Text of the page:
Kentucky House lawmakers recommended building nine casinos, a compromise between Gov. Beshear’s 12-casino proposal and the Senate’s recommendation that we fear gays. Senate Republicans meanwhile declared war on education with Senate Bill 1, which would eliminate Kentucky’s nationally renowned CATS testing system. Hillbillies David Williams and Dan Kelly want to retain reading and ’rithmatic, but remove ’riting, science, arts and humanities from school accountability. Beshear’s deafening silence had some wondering if there’s a “We’ll-support-casinos-if-we-can-kill-CATS” deal afoot.

Über-capitalists David and Dan Jones backed off a controversial plan for 21st Century Parks to take control of 700 acres of public parkland. The plan would have protected the parkland “forever” with no requirement for open meetings. The compromise allows the city to control the parks while preserving the parkland, thanks to a political procedure known as “making this stuff up as we go.”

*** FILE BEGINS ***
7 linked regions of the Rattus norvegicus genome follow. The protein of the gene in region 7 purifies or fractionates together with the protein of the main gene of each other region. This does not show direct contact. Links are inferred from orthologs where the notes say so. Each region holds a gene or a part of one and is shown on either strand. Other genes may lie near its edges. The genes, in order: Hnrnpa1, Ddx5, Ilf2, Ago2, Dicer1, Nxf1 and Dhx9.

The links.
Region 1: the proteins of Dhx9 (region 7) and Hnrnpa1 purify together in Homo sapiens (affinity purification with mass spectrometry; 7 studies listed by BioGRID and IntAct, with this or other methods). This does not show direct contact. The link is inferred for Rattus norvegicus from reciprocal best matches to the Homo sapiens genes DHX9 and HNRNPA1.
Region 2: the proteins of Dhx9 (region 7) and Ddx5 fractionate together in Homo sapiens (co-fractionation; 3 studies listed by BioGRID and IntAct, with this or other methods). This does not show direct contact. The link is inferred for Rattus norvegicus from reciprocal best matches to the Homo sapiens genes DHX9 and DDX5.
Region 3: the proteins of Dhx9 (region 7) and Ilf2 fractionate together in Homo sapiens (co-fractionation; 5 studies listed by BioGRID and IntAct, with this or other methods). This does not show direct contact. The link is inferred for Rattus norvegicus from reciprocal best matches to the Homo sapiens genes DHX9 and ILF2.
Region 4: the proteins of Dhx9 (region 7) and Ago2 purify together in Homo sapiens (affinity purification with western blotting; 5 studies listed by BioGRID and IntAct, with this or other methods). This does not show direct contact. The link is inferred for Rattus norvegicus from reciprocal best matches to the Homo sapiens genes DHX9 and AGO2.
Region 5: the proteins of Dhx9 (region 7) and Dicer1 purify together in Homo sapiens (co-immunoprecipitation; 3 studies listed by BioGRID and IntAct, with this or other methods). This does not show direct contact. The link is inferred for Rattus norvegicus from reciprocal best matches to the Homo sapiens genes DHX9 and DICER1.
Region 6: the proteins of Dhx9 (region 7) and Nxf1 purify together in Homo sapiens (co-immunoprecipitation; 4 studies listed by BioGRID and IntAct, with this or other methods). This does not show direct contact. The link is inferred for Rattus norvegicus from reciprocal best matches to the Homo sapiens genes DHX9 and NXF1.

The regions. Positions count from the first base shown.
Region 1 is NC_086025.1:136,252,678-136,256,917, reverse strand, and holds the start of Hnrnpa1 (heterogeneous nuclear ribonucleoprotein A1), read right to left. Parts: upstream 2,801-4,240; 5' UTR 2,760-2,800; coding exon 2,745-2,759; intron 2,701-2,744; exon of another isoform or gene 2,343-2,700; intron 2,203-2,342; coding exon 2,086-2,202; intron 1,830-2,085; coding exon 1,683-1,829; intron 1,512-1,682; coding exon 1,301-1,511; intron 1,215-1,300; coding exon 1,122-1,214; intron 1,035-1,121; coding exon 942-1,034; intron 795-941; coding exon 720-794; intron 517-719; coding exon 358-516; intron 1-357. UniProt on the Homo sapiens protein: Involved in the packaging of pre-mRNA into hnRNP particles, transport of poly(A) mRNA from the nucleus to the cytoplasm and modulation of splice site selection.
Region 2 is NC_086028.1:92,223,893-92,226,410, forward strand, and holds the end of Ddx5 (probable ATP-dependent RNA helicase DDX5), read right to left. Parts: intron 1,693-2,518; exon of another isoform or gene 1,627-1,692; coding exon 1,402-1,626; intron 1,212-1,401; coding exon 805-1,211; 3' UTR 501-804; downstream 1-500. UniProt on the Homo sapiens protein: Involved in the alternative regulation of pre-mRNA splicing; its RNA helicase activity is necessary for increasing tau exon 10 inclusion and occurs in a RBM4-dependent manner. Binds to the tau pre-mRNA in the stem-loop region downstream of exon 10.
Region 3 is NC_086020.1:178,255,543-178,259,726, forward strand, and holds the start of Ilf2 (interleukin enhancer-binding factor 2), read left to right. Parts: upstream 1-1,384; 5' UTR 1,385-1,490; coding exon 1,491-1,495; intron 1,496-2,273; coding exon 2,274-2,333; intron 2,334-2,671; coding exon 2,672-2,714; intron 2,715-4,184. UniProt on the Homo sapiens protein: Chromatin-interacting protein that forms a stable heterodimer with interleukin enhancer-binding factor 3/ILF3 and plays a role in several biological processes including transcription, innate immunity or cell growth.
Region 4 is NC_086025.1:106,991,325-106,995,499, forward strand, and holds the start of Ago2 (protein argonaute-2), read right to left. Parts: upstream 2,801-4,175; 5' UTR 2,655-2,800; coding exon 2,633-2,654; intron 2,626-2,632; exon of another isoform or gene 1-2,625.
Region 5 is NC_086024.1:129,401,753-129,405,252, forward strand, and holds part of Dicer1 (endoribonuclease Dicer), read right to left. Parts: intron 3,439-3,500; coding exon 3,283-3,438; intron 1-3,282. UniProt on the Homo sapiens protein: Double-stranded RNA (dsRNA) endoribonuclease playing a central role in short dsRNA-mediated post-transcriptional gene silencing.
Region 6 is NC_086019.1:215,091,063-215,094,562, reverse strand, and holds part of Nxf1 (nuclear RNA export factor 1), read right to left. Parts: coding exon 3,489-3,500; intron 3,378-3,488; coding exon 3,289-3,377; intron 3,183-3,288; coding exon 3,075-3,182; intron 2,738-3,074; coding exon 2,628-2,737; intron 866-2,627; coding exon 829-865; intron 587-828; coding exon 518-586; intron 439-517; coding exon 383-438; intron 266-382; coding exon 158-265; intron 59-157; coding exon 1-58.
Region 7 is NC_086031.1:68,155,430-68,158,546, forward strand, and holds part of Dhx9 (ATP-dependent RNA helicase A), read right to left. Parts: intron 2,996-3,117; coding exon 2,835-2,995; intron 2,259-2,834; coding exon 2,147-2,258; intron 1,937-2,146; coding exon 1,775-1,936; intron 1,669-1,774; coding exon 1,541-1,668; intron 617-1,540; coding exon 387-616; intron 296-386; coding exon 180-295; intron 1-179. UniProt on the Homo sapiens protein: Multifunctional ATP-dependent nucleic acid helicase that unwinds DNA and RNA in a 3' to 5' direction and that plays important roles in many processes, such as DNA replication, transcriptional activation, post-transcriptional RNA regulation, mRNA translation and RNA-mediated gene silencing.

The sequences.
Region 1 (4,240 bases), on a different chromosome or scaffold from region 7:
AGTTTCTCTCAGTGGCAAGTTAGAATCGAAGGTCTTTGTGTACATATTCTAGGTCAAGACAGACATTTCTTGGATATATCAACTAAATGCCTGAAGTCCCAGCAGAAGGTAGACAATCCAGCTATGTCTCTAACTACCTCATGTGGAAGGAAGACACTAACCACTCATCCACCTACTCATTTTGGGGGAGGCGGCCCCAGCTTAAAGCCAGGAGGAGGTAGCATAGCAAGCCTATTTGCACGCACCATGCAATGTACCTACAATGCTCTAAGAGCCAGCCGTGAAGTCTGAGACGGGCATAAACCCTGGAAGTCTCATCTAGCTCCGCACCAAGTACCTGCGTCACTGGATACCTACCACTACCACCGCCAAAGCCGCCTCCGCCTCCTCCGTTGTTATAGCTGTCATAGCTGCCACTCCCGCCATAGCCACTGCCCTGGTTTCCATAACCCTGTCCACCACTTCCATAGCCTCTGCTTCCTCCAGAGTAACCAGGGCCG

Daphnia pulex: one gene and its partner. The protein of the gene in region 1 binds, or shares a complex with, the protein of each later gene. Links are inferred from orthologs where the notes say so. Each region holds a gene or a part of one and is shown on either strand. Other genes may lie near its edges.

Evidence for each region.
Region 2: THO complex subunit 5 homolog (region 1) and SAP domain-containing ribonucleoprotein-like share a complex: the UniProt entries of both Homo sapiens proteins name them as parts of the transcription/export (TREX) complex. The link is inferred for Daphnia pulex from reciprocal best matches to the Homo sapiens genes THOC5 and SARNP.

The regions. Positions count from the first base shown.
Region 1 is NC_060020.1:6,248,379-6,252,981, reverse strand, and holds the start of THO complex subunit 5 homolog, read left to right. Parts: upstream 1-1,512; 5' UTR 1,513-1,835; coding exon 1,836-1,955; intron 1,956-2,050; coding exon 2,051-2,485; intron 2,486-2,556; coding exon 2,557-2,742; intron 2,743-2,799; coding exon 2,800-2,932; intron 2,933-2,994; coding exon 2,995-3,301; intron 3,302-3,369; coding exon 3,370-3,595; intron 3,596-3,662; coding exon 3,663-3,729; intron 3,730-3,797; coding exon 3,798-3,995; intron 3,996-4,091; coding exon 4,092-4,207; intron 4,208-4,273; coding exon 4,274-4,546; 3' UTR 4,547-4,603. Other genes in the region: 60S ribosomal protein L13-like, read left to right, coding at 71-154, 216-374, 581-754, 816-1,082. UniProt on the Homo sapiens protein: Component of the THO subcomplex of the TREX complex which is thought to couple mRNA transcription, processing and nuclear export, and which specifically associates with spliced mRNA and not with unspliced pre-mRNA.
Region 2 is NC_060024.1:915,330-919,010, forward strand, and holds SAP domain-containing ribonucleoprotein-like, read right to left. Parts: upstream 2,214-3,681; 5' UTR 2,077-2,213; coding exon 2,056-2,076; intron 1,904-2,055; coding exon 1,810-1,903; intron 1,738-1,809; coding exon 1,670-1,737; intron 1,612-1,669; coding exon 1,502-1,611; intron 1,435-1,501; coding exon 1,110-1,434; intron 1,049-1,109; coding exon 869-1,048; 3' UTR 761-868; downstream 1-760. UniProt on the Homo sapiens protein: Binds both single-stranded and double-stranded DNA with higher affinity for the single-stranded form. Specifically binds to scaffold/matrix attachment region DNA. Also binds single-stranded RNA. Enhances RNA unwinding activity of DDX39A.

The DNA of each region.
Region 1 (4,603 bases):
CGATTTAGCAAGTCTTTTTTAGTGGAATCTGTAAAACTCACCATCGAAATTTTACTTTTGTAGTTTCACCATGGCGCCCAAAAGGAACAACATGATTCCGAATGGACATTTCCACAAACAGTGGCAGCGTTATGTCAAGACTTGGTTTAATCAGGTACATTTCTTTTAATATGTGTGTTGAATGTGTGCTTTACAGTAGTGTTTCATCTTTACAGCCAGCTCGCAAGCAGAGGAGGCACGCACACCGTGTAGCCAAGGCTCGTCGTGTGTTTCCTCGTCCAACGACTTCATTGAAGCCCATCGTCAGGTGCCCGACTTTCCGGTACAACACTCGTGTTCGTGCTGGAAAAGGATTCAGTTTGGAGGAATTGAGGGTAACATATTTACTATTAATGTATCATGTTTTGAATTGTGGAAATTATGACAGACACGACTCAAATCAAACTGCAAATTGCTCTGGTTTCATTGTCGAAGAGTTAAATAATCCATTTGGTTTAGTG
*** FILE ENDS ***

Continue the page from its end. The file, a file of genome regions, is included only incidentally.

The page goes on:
Home of the Innocents and similar children’s agencies are facing more financial cuts, this time from the feds. Unless Congress acts, state agencies that care for abused, neglected and delinquent children face Medicaid cuts of $94 million, or roughly 1.5 times what America spent last week to shoot down one of its own spy satellites.

But it’s not all vinegar and redneckery in The 502. Thanks to grassroots kick-asstivism, Rubbertown clocked 84 percent lower emissions of cancer-causing 1,3-butadiene than in 2003. And the governor proposed a partial solution to the state’s $26.6 billion pension crisis, which would no longer let state workers retire at age 45 and “double dip” — throwbacks to the glory days when we could afford to educate our kids and build bridges.